I’ve been interested in TF for a while and have been waiting for the 3.6 version to be released to check out the new functionality. I love the simplicity and collaboration capabilities of the solution but wasn’t a big fan of how documents are treated (it would be great to see document libraries on a page with full version control & check out capabilities) which is one of the biggest reasons I hadn’t purchased . However as a company that is using Salesforce.com for CRM I’m a little torn based upon the announcement yesterday of their Chatter collaboration solution that is integrated heavily with their CRM offering (http://www.salesforce.com/chatter/). Of course it doesn’t do everything that TF does but the hooks into CRM and other business apps make it quite compelling.

    Any comments?

  5. Chris McGrath

    @james until Chatter is released later in 2010, there isn’t too much I can comment on. However, they are definitely positioning it as a platform, similar to how SharePoint is a platform. ThoughtFarmer is not a platform. It is a finely tailored solution built for end-users, not developers.

    So I think whether you use ThoughtFarmer or SharePoint or Chatter for internal collaboration will largely come down to this question: Do I have the time, money and people to embark on a development project? If no, ThoughtFarmer will always be your best choice.

  6. Ray

    Really good article, great to get an under the skin view of an organisation. As a developer and business owner myself, I understand the frustrations the sales process can hold in this industry. No matter how much better your product is than the archaic, expensive piece of kit you’re trying to replace – conveying the benefits without having to actually set the thing up and get people to use it can be extremely frustrating.

    Anyway, best of luck with 4.0 and I hope 2010 goes as well as you are forecasting.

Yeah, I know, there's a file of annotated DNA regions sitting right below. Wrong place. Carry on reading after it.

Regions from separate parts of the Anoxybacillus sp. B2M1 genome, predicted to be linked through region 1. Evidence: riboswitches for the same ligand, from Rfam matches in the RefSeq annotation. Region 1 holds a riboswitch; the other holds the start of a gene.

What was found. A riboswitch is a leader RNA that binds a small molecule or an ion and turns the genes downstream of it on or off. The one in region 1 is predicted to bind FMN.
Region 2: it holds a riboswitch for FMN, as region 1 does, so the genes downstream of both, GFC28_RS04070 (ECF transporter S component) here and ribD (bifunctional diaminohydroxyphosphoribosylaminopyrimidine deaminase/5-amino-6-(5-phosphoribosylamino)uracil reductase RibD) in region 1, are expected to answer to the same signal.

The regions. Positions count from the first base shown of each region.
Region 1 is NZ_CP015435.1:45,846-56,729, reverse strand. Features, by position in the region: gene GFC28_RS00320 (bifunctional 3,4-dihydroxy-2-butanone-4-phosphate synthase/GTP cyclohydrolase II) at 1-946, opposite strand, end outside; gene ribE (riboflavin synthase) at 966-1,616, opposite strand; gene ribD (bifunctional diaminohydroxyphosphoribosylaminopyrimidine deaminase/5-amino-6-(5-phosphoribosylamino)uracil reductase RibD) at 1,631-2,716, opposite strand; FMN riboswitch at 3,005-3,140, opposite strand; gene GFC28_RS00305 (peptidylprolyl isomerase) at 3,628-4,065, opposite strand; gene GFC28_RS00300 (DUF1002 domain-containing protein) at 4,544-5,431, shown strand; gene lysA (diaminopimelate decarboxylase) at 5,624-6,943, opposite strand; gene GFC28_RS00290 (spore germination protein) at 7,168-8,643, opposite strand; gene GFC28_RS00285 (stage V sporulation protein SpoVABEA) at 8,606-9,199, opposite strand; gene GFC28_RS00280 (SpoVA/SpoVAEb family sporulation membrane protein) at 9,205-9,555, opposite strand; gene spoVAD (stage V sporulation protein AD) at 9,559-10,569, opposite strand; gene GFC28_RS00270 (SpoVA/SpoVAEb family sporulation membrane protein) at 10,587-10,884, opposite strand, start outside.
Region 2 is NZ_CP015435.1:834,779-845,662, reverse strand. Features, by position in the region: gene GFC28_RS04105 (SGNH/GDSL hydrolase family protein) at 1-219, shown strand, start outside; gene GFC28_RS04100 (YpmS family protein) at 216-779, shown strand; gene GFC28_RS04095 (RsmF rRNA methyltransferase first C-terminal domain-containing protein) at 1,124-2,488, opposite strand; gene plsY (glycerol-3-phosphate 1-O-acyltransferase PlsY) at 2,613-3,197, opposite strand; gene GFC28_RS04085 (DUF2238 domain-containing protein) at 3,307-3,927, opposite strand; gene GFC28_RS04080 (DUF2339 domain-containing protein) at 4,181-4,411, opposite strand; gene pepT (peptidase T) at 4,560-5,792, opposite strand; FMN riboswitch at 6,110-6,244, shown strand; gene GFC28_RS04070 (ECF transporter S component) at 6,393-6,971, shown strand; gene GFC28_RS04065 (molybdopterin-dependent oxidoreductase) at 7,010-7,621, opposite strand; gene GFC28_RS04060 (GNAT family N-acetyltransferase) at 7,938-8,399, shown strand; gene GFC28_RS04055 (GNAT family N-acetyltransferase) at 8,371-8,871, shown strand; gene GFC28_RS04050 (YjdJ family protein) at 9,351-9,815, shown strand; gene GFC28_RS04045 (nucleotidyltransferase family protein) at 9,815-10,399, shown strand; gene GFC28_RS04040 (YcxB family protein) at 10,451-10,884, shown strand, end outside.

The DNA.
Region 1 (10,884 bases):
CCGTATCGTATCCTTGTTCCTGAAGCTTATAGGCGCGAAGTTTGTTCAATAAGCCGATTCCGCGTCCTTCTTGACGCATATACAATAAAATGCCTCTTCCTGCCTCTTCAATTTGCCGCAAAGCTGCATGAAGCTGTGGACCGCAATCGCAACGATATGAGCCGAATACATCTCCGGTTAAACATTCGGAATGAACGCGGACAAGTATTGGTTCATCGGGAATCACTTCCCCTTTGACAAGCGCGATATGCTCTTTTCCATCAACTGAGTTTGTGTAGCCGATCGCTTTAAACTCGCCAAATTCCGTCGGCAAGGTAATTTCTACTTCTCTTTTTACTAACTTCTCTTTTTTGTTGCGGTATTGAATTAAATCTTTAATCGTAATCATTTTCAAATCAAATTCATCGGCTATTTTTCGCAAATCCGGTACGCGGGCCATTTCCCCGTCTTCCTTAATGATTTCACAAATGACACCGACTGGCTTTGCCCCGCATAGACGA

7. Susan Scrupski

    Hey Chris. I make it no secret I’m a fan of ThoughtFarmer. Thomas Vander Wal and I were just talking this morning about you and a few others that continue to be “best kept secrets” in the E20 landscape. I’m considering making this my final blog post for 2009: a roundup up great companies that need more visibility in the space.

    I will say… two of our best case study Council members: Ephraim (Oxfam) and Bev (Penn State) have provided some of the smartest contributions on how to get 2.0 done right. I was just reading Ephraim’s post this morning on tagging and have already changed how I tag in Delicious. ThoughtFarmer is the engine that is driving this great content and experience, so I applaud you for that.

    Also– you need to spend more on marketing. This is where you’re getting killed by bigger players with duller offerings. I know that really is a drag because it’s always a catch-22 with a startup. If you spend on marketing, you lose that development talent you need, etc. I’m very happy to work with you on something affordable for ThoughtFarmer with the Council. (AND this is not a veiled sales pitch: I’ve been flattering you for a long while for no good reason/motivation.) Plus, I’m more interested in helping get your word out, but alas, I’m a startup too.

    Here’s to a great 2010; you guys/gals deserve it in many ways.

  8. Chris McGrath

    Susan, thanks so much for your comments. I’m glad that Bevin and Ephraim are participating in the Council — I learn a lot from them every time they speak or post. They’ve provide great product feedback that’s helping make ThoughtFarmer an even better solution.

    And yes, we need to spend more on marketing! Our marketing budget as a percentage of revenue is probably lower than it should be. Our sales cycle is long, which makes it hard to connect a marketing expenditure to a sale, which leads to us holding back on spending. It’s that old adage, “Half the money I spend on advertising is wasted. Trouble is, I don’t know which half.” We will be working on improving our marketing in 2010, starting with the launch of version 3.6 in January.

    As far as the Council goes, we are definitely interested in some sort of marketing. Send me a note offline about what you had in mind.

  9. VancityAllie

    I love you guys!